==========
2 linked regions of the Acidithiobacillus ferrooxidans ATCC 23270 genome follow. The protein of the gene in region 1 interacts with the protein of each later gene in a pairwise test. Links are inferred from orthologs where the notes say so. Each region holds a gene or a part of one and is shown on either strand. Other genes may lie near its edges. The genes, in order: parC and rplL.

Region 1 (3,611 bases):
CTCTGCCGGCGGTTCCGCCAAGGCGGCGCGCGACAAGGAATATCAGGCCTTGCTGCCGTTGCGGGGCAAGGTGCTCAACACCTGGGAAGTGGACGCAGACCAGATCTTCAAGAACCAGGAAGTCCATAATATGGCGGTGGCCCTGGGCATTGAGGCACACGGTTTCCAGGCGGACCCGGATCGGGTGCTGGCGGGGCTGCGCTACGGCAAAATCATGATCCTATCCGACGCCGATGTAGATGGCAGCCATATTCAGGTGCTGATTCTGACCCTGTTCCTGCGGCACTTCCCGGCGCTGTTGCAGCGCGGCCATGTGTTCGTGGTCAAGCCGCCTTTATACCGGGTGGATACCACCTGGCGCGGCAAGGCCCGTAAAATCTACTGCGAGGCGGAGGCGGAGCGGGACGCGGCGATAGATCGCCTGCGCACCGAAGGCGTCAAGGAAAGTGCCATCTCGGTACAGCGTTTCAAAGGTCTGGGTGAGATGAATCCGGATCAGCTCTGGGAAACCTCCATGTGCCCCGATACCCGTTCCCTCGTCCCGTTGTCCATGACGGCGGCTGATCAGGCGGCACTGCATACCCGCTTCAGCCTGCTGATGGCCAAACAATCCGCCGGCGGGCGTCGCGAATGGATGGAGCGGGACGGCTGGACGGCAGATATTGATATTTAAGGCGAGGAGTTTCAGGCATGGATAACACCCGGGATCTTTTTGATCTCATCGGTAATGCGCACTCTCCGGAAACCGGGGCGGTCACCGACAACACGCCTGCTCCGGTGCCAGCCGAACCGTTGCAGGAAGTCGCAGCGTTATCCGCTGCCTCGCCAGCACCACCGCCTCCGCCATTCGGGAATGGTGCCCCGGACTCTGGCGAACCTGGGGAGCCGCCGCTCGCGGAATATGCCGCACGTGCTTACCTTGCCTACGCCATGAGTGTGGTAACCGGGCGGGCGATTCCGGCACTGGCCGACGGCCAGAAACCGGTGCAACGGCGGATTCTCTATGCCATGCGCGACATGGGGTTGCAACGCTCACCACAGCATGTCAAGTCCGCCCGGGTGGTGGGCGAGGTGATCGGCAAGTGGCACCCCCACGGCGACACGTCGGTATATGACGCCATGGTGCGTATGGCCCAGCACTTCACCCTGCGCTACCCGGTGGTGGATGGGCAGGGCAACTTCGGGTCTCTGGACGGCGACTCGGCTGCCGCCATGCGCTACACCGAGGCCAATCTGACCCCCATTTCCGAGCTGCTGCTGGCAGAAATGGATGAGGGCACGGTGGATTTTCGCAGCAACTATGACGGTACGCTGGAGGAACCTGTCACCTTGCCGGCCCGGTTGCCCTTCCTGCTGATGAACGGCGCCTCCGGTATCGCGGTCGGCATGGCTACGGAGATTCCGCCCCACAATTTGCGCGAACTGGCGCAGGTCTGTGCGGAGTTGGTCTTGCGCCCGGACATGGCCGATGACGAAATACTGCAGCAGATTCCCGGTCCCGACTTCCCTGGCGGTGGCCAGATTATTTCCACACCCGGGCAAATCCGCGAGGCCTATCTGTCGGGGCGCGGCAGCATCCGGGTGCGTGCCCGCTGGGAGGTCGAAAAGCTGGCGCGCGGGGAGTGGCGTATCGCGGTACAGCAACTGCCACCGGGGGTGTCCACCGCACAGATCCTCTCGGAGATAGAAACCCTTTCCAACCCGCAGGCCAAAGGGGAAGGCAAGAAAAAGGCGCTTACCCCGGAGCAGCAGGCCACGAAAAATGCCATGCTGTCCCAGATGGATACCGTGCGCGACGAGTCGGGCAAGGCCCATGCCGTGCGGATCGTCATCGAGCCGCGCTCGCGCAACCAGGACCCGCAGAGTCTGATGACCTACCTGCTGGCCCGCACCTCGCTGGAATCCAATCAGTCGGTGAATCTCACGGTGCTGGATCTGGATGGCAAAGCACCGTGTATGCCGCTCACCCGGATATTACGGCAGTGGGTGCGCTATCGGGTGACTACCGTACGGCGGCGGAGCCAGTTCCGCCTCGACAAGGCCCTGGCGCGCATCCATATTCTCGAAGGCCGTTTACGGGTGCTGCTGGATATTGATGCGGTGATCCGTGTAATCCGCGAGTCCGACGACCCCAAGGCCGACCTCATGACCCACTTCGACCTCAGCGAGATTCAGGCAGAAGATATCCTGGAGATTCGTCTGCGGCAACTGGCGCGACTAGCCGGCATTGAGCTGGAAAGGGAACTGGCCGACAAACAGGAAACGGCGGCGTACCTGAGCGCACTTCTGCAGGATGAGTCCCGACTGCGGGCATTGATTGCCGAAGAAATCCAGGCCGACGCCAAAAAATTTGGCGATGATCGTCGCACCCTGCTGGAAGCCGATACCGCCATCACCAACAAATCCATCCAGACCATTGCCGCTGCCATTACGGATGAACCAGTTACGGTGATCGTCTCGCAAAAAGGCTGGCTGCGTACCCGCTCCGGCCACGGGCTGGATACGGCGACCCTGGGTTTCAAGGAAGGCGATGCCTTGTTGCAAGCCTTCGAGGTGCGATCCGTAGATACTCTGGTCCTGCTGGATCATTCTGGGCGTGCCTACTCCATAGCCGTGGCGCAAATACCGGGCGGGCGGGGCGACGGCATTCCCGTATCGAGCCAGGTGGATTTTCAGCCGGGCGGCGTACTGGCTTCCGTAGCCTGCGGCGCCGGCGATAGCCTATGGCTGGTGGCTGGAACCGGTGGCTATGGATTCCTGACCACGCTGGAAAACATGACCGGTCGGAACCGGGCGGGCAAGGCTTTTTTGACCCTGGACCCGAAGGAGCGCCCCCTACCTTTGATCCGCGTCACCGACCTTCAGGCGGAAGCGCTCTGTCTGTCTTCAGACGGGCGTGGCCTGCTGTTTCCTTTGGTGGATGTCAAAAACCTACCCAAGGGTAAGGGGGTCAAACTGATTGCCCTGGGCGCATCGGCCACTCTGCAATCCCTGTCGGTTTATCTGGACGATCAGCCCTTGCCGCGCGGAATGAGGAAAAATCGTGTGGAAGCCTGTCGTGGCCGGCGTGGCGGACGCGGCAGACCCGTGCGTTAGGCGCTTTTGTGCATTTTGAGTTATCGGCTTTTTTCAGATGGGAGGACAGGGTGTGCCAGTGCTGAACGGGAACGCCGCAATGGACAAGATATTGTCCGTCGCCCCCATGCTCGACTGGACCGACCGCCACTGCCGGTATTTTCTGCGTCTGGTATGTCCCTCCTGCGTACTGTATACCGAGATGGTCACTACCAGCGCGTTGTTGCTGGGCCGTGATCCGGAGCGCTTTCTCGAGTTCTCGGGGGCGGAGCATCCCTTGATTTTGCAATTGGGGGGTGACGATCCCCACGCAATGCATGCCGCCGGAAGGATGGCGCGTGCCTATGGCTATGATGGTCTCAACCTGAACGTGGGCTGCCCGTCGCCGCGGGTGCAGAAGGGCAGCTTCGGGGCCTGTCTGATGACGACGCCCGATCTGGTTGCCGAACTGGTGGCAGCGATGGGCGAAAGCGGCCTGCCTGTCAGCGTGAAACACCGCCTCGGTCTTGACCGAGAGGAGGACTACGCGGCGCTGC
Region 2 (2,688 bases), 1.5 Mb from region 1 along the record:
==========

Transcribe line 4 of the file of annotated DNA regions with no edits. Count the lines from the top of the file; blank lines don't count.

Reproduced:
Region 2 (2,688 bases), 1.5 Mb from region 1 along the record: